But co-CEOs Eric Ward and Scott Uknes told TechWire in an exclusive interview that, whatever happens, they believe their mission will continue to be successful.
“The two products that we have on the market, Howler and Theia, are fungicides, and they’re category leading efficacy,” said Uknes. “So the growers that use them see great benefit from them, and they’re EPA registered, but they have the safest reentry period—they’re basically the safest kind of products you have. There’s no residues that get measured or anything like that.”
Uknes says that he’s confident that both the biological fungicide products will continue to lead with no issues.
“We feel confident that, no matter what happens, those products are still going to be out there and fulfill the part of the mission that we built for ourselves,” said Uknes.
Ward agreed that Howler and Theia “are going to continue no matter what” after receiving such positive feedback from growers.
“It’ll either be under our umbrella or somebody else’s,” said Ward. “And obviously, we’re gonna work our butts off to try to keep as much of what we built together, in whatever scenario goes forward.”
‘The most important investment area in the world’
Ward said that investors “want to invest” in agriculture—and that many are looking for a company like AgBiome.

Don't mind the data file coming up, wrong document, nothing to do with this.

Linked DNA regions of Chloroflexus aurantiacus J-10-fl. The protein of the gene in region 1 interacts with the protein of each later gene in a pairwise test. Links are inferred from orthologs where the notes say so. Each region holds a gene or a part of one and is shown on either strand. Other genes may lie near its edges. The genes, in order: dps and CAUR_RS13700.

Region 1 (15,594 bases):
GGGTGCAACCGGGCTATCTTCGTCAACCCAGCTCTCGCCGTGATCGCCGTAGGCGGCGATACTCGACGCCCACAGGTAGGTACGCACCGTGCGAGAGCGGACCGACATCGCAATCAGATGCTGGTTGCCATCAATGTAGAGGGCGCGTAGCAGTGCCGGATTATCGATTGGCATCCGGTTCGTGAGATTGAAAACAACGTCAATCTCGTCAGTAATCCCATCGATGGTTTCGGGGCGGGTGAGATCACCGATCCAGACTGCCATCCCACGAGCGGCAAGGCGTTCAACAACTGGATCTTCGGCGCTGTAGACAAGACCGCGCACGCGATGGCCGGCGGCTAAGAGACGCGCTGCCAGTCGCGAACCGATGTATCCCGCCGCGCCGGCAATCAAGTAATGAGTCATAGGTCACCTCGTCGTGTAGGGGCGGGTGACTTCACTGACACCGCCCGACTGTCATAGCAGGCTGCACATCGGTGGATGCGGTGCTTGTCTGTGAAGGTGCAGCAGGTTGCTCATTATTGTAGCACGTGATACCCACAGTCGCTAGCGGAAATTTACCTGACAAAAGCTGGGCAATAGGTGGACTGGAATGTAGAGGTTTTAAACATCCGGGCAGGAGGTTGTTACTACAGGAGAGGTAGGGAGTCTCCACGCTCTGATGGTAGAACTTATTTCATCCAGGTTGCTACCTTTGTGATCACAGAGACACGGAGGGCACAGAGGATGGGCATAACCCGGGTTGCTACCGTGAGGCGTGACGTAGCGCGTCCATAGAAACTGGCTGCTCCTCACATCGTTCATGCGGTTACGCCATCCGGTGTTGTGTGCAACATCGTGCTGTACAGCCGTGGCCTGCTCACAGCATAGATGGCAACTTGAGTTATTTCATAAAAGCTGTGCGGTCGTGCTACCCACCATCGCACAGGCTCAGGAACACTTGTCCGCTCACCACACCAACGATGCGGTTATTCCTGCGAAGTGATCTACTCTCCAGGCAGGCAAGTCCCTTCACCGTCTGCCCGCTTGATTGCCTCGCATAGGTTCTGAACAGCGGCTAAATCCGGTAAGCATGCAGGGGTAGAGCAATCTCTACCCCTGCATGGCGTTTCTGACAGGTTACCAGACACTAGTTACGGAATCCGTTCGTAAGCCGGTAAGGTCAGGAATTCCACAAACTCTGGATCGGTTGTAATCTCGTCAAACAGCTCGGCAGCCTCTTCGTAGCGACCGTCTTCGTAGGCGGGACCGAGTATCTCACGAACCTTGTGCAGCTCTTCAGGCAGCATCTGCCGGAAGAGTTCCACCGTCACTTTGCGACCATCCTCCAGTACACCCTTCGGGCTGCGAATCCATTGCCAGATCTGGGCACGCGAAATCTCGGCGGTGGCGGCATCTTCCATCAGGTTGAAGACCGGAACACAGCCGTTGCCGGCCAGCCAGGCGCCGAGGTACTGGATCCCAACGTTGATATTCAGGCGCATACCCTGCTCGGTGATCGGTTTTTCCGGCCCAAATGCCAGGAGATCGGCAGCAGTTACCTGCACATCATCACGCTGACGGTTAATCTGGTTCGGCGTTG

“They have a hard time finding companies that have a real story and real products that are working,” said Ward. “And so we’ve had tons of interest.”
Still, the co-CEOs warned employees this week that there might be serious layoffs—because the company is having trouble raising funds in today’s tight capital market.
“Again, it’s more of a consequence of the current environment, that it’s hard to get the first person to kind of come off the sidelines,” said Ward.
Uknes called the agriculture segment “arguably the most important investment area in the world.”
“If you don’t have food for a couple of days, you don’t have society,” said Uknes. “And we have unique technology that really makes it better, both for growers but also for consumers of the food. So it’s been a little bit of a conundrum why there isn’t more investment activity in this area.”
‘No Matter What Happens’, AgBiome products will help ‘feed the world responsibly’
Despite the struggle to raise capital in this environment, both co-CEOs shared positive news about the company’s products—and its platform.
In addition to the product side, there’s a second side of AgBiome: the discovery engine, AgBiome’s tech platform that’s designed to screen microbes for specific use cases.
“There’s about a trillion unique species of microbes on the planet, and by around 2010, 2012 maybe, only 100 or 1,000 or so were used for anything,” said Uknes. “And, so this leaves this almost unlimited resource that we could deploy for all kinds of things, including human therapeutics, but also biomining, all kinds of tools and technology generated. And where we took the products to the market ourselves was in agriculture, but we partner with other companies, like ElevateBio, and the subsidiary LifeEDIT, to approach other markets.”